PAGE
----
Composite repairs solve explosive situation
A major challenge faced by asset owners and operators is to maintain pipework integrity. As conduits for processed fluids, pipes are susceptible to corrosion, erosion and mechanical damage. Common failures can be due to either internal or external corrosion of the pipe wall. They can result in metal loss, cracking or even leakage. A small crack may be difficult to identify, but it can damage the pipe enough to cause a catastrophic failure.
In October 2015, a steel producer in the Czech Republic discovered that a gas supply line to a blast furnace was suffering from cracks. Gas was leaking into the atmosphere through one of the cracks. The intake pipe had a diameter of 2 m and had suffered a crack 2.5 m long and 2 mm wide. The repair needed to be performed live, since a conventional solution to this problem would have incurred serious challenges—hot work permits, rescheduling of products, and other environmental and safety concerns, due to the proximity of process equipment and other product pipelines. The use of a composite repair was determined to be a safer alternative, as it eliminated the need for hot work and shutdown of the pipeline, and it minimized environmental exposure. In addition, the repairs could be installed within the tight clearances available.
The chosen solution was an epoxy composite material produced by UK-based Belzona. These materials can be used to protect equipment from the effects of erosion and corrosion. Cold-applied bonding techniques can be used to repair damaged pipework, with composite materials working as bonding agents. To provide an initial seal to the crack, a fast-curing product was used, stopping the leak in-situ and eliminating the risk of explosion.
The surface could then be prepared, and the substrate was blasted to achieve the optimum profile. Belzona 1111 was then applied in two layers, incorporating Belzona 9341 reinforcement sheet. The solution bypassed the issues of a dangerous gas leak and allowed an in-situ repair without the need for downtime, making it an effective long-term solution to the customer’s problem.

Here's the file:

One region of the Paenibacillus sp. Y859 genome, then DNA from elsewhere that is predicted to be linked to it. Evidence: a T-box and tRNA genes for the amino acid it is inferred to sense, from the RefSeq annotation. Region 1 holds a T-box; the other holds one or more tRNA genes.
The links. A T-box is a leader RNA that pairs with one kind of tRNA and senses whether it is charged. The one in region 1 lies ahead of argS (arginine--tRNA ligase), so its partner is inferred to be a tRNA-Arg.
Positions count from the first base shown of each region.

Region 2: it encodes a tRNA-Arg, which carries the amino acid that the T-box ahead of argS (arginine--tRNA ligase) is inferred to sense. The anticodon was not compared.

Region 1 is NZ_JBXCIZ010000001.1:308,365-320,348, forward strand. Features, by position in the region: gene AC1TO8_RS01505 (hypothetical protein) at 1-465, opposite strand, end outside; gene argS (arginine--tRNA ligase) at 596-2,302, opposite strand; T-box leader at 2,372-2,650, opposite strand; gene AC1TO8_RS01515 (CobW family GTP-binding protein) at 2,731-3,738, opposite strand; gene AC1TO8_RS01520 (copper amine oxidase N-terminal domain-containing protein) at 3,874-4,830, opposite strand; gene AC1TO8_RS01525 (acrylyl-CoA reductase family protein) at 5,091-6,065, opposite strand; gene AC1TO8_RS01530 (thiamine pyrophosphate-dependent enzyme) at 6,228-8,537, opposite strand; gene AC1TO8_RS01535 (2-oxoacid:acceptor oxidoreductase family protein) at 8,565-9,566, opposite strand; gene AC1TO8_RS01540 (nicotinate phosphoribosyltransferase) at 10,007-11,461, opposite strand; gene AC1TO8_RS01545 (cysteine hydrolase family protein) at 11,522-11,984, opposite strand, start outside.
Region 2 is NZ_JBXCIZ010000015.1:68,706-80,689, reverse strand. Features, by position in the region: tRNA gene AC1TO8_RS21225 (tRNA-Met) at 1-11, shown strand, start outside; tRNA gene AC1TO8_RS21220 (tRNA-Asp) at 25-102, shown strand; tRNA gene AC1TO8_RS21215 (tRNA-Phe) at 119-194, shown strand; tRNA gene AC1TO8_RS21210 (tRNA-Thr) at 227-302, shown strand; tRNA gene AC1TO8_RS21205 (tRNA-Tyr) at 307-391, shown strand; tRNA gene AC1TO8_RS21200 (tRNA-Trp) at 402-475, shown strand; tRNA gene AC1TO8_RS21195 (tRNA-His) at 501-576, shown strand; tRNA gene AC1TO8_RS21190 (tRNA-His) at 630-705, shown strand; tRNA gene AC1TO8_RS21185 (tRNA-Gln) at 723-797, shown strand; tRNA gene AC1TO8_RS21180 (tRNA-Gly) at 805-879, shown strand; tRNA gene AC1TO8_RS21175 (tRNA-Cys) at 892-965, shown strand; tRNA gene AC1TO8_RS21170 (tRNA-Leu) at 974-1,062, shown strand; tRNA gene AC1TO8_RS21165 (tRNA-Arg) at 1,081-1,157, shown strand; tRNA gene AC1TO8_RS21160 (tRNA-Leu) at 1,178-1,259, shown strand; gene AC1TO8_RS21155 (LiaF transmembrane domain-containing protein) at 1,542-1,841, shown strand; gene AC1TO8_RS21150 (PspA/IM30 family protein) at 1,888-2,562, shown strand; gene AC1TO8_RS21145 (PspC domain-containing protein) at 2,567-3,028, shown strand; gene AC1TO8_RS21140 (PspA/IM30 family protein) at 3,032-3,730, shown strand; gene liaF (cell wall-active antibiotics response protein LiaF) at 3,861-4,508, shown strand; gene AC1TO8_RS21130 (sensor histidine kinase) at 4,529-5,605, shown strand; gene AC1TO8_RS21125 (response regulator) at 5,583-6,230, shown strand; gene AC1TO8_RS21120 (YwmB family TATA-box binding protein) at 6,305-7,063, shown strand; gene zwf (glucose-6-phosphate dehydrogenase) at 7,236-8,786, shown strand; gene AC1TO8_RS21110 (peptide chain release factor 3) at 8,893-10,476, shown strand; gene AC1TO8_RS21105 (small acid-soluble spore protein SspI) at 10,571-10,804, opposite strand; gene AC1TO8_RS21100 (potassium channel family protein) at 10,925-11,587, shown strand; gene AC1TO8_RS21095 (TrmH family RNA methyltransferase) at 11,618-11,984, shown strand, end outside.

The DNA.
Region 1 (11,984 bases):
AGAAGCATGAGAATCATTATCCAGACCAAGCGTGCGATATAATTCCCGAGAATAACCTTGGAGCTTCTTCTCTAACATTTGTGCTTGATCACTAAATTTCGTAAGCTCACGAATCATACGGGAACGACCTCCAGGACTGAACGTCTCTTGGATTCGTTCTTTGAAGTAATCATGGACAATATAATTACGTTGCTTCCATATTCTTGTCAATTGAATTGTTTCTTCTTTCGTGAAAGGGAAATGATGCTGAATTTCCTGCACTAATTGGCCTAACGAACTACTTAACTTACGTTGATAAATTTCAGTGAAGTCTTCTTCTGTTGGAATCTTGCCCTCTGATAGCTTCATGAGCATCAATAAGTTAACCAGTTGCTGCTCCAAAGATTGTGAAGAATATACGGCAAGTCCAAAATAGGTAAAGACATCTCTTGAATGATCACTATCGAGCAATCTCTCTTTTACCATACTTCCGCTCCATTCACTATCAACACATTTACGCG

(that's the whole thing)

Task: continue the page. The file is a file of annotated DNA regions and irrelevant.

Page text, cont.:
Indonesia, home to 260 MM people on 14,000 islands across a vast archipelago, is estimated to become the seventh-largest economy in the world by 2030, with such growth expected to boost the nation’s energy consumption by 80% from present levels.<sup>1</sup>
At October’s HPI Forecast Breakfast for our sister publication, <i>Hydrocarbon Processing</i>, I shared <i>Gas Processing</i>’s forecast on change in the LNG industry.
In one of the toughest markets in the history of gas compression, we are challenged to deliver more with less.
The New LNG Imperative
The shale gas boom established the US as the world’s leading natural gas producer and is responsible for billions of dollars of investments in the US gas processing industry. Since 2012, the US has witnessed unprecedented growth in new gas processing capacity and infrastructure. This rise is due to greater production of domestic shale gas, which is providing cheap, available feedstock to fuel the domestic gas processing, LNG and petrochemical industries. New gas processing projects include the construction of billions of cubic feet per day of new cryogenic and gas processing capacity, NGL fractionators, multi-billion-dollar pipeline infrastructure projects, and the development of millions of tons per year of new LNG export terminal construction. Attend this webcast to hear from Lee Nichols, Editor/Associate Publisher, Hydrocarbon Processing, Scott Allgood, Director-Data Services, Energy Web Atlas and Peregrine Bush, Senior Cartographic Editor, Petroleum Economist as they discuss the future of LNG and the application of Energy Web Atlas, a web-based GIS platform which allows users to track real-time information for every LNG project.
November 29, 2017 10am CST